I'm quite confused in what you're doing, so I'm going to tell you, how your engine should be structured if you want it to be as realistic as possible. I'm going to divide it into different ordered stages:
1. Incoming Radiance Simulation: In this stage you need to approximate the lighting that shines into your virtual camera / eye. This value should be completely unclamped and can reach values of 0.0001f and 1000000.0f (High Dynamic Range).
Typical Passes in this stage are: G-Buffer Generation, Light Accumulation, Shadow Mapping, SSAO, Sky Rendering, Volumetric Light Scattering, ...
2. Lens Simulation: In this stage you simulate how the incoming lighting gets modified by travelling through the lenses. Lenses typically cause interreflections of the incoming radiance which appear as lens flares on the final image, also lenses might need to focus onto a specific distance (depth of field). Bloom might also occur because the glass is not perfectly pure. Also the lenses might refrect the light, which causes chromatic aberration on cheap lenses.
Typical Passes in this stage are: Lens Flares, Bloom, Depth of Field, Chromatic Aberration
3. Aperture Simulation: The camera / eye needs to adapt to the current average luminance of the incoming lighting, unless you want to set the exposure manually. You should simulate this in this stage.
Typical Passes in this stage are: Average Luminance Calculation, Exposure Adjustment
4. Retina Simulation: In this stage you simulate how the incoming adjusted lighting affects the retina. You need to translate the incoming high dynamic range lighting to the range [0; 1]. The resulting image can be shown on the screen, but you might want to add HUD elements before.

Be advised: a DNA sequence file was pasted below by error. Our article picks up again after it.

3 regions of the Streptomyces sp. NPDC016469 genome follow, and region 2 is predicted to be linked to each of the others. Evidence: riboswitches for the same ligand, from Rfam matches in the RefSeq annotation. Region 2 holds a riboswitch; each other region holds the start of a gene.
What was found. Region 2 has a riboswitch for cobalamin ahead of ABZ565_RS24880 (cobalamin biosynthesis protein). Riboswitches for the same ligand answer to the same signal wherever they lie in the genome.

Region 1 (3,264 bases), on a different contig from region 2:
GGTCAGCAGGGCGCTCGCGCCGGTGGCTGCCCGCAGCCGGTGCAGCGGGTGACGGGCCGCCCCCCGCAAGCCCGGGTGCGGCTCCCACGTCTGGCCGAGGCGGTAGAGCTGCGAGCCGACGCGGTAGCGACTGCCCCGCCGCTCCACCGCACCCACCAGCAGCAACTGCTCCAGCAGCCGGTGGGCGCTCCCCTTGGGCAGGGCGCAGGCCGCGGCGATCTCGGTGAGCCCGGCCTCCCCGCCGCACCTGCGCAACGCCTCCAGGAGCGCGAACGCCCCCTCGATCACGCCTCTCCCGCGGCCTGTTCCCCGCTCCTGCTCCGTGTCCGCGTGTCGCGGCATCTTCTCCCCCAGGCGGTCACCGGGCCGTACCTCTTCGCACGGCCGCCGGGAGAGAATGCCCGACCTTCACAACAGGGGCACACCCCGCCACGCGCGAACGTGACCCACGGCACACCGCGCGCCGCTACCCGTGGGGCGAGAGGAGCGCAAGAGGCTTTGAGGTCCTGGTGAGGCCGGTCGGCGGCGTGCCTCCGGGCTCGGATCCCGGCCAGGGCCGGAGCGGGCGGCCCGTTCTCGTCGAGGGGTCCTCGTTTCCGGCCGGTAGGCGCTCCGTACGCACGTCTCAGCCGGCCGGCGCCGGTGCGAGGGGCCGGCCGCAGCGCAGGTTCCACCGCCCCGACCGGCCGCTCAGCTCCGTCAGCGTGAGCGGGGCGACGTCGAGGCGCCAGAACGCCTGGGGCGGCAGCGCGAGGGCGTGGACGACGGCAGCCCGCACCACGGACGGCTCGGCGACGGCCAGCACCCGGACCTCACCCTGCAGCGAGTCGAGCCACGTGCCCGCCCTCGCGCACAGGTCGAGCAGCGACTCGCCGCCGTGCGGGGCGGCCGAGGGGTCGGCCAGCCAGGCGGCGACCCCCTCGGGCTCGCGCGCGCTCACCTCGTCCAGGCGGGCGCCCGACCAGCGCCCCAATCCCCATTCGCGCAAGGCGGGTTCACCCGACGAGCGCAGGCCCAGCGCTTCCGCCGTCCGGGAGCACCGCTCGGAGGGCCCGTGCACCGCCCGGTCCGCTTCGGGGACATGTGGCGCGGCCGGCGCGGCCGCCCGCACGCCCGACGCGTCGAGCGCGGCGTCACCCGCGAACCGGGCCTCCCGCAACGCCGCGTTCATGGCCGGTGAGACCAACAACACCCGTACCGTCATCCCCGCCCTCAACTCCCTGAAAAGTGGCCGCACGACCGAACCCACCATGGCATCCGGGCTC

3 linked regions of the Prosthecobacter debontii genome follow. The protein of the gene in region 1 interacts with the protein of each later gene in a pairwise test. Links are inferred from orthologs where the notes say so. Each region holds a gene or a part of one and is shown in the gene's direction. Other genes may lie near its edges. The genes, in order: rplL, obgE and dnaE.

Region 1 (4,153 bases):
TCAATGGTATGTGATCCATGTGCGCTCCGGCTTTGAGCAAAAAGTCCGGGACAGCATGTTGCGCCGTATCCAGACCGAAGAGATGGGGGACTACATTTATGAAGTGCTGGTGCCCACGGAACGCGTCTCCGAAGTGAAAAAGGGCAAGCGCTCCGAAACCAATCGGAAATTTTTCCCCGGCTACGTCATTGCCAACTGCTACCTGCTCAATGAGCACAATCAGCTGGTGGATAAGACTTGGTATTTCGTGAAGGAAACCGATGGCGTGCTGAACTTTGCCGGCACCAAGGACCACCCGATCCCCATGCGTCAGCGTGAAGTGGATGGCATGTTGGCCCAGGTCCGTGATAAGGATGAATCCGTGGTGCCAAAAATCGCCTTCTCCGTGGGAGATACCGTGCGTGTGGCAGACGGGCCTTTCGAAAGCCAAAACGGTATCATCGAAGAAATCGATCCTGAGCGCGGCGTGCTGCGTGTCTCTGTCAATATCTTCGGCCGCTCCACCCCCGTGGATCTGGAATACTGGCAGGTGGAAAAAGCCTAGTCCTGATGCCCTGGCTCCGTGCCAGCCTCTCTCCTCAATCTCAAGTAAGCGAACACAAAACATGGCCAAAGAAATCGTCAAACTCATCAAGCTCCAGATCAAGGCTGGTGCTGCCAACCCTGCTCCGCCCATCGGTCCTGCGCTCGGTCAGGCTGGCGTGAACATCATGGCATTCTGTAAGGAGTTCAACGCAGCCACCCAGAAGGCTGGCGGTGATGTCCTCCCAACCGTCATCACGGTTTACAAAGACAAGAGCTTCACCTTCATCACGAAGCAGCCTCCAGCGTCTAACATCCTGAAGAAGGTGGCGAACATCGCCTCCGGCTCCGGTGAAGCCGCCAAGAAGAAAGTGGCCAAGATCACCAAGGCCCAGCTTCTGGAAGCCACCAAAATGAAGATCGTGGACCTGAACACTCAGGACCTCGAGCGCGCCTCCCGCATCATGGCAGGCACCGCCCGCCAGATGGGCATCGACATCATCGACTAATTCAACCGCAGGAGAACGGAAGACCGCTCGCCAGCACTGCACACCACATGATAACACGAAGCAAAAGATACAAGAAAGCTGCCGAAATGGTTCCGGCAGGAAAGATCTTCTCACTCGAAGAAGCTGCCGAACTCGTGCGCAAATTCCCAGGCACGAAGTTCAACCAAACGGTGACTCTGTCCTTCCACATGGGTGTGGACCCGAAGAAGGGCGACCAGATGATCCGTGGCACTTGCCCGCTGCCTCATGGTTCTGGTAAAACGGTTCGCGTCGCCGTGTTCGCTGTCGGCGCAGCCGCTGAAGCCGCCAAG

Typical Passes in this stage are: Tone Mapping
You could swap the second and third stage, because the iris of an eye and the aperture of a camera are actually in front of the lenses. But the result should be the same and this is typically the way it's implemented, because exposure ajustment might be done inside the tone mapper.
Also, in your case, you don't want to apply bloom to an untextured render of your scene. Bloom is done inside your eye / camera in the real world and I don't think your eyes see the world untextured
1. Should I use bloom & tonemapping on the specular component ? (to me it seems to distort the form and "energy" of my specular quite a bit)
You should apply it on everything the virtual eye sees.
Edited by CryZe, 13 September 2012 - 01:29 AM.